Sometimes, we can be afraid to tell our landlords the honest truth during difficult situations such as a tough market, problem tenants, damaged property, rent arrears, or other escalating crises.
Often we think we are protecting them. We may be afraid of blame – what if they think it’s our fault? What if they don’t listen? We may fear we'll lose the management.
The problem is that when we sugarcoat things, pretend everything is fine or omit difficulties, we may be making our job harder in the long run. The landlord will not fully understand the gravity of the situation, as they have been sheltered from the truth the whole way.
This may make it difficult for them to take our advice or have trust in us. We then get frustrated with them when they won’t listen.
When providing honest feedback, do not just dump negative news on the owner – the key is to use the opportunity to show you have a plan in place. Explain that you want to be transparent about the situation but that they should not be alarmed because, as the experts, here is our plan to overcome the obstacle.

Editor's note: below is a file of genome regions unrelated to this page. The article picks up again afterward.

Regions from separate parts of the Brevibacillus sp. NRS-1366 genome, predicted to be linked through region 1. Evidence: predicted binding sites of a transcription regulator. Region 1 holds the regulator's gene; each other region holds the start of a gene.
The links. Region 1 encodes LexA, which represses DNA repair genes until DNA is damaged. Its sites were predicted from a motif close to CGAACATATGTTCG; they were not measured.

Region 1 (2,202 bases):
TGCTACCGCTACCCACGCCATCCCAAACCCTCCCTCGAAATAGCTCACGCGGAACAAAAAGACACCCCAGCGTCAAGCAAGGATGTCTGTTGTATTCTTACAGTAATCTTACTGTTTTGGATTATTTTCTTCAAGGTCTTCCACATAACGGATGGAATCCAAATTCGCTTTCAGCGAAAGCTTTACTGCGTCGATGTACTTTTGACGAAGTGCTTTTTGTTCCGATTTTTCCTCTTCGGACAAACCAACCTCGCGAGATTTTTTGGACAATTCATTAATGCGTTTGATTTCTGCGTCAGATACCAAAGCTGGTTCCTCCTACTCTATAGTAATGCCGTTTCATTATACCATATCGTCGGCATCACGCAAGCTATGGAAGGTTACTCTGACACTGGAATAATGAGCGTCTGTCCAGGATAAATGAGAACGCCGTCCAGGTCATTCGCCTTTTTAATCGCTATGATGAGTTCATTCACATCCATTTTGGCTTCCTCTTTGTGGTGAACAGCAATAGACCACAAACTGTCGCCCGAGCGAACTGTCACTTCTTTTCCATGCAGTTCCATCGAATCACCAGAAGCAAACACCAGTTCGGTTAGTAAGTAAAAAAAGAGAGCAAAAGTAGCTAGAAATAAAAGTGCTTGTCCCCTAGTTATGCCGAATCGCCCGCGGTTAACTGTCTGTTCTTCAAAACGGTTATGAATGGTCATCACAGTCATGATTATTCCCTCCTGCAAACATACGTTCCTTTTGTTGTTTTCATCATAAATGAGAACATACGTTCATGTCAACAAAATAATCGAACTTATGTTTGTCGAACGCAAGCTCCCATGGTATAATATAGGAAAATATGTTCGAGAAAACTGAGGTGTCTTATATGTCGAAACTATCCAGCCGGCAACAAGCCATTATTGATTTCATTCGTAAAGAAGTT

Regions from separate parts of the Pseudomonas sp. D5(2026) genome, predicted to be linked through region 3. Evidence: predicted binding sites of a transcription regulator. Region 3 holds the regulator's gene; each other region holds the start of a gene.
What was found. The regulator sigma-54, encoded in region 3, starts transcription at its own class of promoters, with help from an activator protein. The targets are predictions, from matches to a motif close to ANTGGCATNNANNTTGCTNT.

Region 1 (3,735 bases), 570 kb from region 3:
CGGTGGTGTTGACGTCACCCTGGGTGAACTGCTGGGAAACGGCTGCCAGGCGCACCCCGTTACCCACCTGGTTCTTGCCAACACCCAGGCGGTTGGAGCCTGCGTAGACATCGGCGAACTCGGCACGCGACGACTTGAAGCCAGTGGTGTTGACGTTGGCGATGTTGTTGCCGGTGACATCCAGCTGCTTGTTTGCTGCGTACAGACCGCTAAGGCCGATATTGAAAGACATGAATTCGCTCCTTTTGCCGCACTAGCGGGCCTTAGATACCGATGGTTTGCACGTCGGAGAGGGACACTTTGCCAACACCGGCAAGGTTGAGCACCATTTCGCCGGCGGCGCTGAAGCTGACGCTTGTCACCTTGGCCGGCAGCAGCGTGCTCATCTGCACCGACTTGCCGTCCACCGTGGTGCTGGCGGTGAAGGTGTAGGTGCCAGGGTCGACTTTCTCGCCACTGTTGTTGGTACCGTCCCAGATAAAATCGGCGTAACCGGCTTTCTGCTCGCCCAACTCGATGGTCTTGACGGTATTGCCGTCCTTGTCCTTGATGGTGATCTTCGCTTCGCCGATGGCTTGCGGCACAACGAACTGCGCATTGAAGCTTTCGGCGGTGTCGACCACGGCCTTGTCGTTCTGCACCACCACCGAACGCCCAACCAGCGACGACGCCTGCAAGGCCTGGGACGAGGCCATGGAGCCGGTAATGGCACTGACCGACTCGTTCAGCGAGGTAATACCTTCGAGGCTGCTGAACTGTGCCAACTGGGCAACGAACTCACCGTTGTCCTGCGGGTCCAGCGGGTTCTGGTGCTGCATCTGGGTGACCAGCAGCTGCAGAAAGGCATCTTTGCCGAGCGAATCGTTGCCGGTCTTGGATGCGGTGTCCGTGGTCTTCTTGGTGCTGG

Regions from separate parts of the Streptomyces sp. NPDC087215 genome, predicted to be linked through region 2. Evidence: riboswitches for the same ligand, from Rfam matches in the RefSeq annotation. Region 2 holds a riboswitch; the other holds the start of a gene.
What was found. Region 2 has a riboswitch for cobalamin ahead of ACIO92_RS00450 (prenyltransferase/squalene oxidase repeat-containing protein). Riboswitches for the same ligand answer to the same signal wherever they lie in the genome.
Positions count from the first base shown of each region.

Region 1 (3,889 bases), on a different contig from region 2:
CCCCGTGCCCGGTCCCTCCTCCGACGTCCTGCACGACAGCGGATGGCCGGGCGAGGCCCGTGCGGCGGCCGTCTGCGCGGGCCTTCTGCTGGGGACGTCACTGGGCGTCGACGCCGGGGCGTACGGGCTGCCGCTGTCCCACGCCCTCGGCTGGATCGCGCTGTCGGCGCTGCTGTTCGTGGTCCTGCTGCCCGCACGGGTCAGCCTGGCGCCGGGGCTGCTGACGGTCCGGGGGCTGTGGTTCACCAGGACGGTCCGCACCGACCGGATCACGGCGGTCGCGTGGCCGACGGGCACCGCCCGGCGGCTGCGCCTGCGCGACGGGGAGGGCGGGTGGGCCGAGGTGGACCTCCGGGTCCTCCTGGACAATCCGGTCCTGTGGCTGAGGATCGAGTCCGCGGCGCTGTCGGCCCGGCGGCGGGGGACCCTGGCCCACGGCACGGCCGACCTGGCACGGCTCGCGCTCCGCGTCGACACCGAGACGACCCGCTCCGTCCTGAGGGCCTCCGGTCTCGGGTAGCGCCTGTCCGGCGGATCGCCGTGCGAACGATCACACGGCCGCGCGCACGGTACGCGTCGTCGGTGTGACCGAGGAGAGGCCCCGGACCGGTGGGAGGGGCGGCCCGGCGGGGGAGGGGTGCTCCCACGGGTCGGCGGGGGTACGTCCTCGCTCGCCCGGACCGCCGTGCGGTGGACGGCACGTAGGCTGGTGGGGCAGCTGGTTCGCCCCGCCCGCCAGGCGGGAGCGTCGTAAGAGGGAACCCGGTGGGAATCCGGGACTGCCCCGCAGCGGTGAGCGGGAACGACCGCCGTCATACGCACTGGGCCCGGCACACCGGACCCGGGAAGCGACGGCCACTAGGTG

If they are confident you have it covered, and you have just been honest to make them aware, the benefits will be twofold. As mentioned, it shows you have the situation under control, and it also emphasises to them the value of having a property manager in place.
The best relationships (whether with our landlords or the people in our personal lives), are built on communication concepts such as honesty, trust and transparency. If you can be honest and transparent in a tactful way, you will generate respect and trust with your landlord, and you will be surprised how much more prepared they will be to listen to your advice and guidance. It will also give them a deeper understanding for what we do each day.
The word tactful is important here, as we may need to think about the way we phrase things.
The stronger your relationship, the easier it will be to get the landlord to listen to us when we are providing advice on removing difficult tenants, adjusting the price in a difficult market, agreeing to maintenance and repairs, settling difficult bond claims, dealing with complex tribunal or insurance claims and many of the other situations we face as property managers each day.
What do you think? When it is a good time to tell the truth? And when is it a good time to keep things a little sugarcoated, or even hidden! Be sure to comment and let me know your thoughts....